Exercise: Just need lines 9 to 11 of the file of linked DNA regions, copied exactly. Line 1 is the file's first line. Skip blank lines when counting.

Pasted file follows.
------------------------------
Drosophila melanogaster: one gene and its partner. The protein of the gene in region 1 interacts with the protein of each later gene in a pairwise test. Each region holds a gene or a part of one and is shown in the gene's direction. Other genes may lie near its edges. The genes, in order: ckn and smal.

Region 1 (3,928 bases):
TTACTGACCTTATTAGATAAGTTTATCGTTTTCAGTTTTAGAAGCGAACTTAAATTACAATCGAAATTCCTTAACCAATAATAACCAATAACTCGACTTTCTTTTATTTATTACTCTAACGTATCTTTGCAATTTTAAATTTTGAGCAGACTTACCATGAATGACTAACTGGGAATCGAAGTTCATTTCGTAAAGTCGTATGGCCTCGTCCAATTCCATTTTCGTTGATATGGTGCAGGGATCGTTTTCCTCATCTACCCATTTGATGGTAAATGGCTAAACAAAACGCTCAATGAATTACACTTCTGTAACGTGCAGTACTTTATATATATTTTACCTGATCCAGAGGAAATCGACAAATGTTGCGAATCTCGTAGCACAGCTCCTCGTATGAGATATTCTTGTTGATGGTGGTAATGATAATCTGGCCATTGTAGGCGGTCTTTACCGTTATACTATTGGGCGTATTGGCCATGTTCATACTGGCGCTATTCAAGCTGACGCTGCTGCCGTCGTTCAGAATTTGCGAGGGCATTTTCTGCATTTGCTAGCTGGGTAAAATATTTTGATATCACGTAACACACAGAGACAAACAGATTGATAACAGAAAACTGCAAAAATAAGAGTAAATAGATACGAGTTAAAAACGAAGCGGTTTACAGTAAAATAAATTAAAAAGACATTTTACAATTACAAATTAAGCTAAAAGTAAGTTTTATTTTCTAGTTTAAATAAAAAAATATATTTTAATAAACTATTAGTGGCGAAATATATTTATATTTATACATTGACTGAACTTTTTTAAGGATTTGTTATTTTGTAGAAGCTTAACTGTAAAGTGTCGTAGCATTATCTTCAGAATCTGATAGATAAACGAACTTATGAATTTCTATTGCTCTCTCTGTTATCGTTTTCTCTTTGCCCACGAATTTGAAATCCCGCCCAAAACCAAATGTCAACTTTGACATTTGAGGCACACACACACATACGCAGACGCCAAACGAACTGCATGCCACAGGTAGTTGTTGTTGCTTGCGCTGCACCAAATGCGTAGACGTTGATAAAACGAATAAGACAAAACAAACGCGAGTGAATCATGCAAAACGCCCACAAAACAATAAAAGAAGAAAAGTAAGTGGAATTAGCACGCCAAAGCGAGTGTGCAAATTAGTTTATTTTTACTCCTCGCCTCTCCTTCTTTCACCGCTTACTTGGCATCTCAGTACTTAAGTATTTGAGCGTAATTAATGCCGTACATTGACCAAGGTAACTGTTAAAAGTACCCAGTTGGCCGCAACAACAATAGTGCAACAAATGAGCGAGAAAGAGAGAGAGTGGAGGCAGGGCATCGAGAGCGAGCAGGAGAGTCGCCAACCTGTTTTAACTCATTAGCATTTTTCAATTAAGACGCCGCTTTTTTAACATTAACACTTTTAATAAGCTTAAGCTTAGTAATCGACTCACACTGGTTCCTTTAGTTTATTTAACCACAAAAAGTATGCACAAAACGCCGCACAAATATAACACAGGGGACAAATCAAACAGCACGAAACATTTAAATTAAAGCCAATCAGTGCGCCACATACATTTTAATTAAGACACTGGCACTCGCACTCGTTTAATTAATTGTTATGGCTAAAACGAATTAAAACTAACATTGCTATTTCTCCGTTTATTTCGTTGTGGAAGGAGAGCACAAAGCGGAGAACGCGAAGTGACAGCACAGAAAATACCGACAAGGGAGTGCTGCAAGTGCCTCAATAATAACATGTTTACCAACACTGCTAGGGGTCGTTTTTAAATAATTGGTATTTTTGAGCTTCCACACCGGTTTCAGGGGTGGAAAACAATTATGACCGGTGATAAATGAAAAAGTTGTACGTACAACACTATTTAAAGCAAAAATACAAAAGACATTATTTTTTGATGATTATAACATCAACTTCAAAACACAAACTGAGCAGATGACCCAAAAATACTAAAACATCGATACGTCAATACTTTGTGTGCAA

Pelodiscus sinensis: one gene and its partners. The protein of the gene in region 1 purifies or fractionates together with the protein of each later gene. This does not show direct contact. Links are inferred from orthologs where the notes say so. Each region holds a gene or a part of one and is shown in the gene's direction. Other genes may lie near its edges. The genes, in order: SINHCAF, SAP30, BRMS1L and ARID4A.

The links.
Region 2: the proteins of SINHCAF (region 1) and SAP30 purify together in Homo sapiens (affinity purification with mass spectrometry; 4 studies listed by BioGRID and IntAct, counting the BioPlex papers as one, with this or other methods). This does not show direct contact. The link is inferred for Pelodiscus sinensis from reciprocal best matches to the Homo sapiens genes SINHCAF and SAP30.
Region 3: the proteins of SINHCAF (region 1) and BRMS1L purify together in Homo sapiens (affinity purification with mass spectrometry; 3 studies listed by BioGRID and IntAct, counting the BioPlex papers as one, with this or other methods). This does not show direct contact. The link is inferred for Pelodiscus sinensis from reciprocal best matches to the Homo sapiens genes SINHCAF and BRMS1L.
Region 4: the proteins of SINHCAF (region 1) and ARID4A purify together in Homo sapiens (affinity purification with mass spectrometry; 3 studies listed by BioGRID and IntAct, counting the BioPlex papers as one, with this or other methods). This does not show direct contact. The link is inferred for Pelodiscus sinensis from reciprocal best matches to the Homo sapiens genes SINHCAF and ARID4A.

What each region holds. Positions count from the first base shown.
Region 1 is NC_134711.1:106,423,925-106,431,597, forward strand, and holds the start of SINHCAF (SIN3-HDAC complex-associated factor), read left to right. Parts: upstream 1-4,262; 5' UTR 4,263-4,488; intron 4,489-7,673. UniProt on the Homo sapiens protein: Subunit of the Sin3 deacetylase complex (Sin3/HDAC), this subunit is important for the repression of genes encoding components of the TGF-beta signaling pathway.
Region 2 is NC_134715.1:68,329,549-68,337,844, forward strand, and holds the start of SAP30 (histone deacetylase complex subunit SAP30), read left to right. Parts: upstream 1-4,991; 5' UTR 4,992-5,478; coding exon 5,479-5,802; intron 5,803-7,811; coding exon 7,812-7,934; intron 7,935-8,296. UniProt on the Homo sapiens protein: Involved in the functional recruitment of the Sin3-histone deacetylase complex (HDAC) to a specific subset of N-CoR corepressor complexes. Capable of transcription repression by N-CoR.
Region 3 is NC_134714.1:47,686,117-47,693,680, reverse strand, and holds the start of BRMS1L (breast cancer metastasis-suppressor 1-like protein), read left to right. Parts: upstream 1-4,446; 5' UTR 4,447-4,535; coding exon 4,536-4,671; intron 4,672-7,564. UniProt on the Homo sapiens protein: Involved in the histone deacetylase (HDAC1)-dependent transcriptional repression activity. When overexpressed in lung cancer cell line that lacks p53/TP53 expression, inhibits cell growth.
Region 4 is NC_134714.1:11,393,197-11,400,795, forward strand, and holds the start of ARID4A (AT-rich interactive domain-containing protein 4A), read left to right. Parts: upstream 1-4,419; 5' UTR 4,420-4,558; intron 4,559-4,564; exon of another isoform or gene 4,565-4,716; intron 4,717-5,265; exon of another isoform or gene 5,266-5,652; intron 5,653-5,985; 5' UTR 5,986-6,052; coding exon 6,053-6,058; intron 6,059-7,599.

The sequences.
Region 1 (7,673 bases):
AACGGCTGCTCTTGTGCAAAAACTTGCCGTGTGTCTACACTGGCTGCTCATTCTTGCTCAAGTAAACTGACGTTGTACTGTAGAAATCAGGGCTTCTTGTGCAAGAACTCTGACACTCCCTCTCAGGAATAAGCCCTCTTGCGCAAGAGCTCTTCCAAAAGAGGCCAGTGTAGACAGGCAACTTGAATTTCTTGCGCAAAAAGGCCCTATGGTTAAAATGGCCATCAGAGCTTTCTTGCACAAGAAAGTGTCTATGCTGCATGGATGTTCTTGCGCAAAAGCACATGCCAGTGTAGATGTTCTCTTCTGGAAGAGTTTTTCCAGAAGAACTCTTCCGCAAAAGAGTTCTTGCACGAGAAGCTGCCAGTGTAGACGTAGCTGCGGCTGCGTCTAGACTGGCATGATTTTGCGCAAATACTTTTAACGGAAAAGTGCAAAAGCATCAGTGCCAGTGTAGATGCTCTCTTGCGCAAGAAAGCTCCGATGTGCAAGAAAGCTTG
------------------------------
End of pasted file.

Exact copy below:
What each region holds. Positions count from the first base shown.
Region 1 is NC_134711.1:106,423,925-106,431,597, forward strand, and holds the start of SINHCAF (SIN3-HDAC complex-associated factor), read left to right. Parts: upstream 1-4,262; 5' UTR 4,263-4,488; intron 4,489-7,673. UniProt on the Homo sapiens protein: Subunit of the Sin3 deacetylase complex (Sin3/HDAC), this subunit is important for the repression of genes encoding components of the TGF-beta signaling pathway.
Region 2 is NC_134715.1:68,329,549-68,337,844, forward strand, and holds the start of SAP30 (histone deacetylase complex subunit SAP30), read left to right. Parts: upstream 1-4,991; 5' UTR 4,992-5,478; coding exon 5,479-5,802; intron 5,803-7,811; coding exon 7,812-7,934; intron 7,935-8,296. UniProt on the Homo sapiens protein: Involved in the functional recruitment of the Sin3-histone deacetylase complex (HDAC) to a specific subset of N-CoR corepressor complexes. Capable of transcription repression by N-CoR.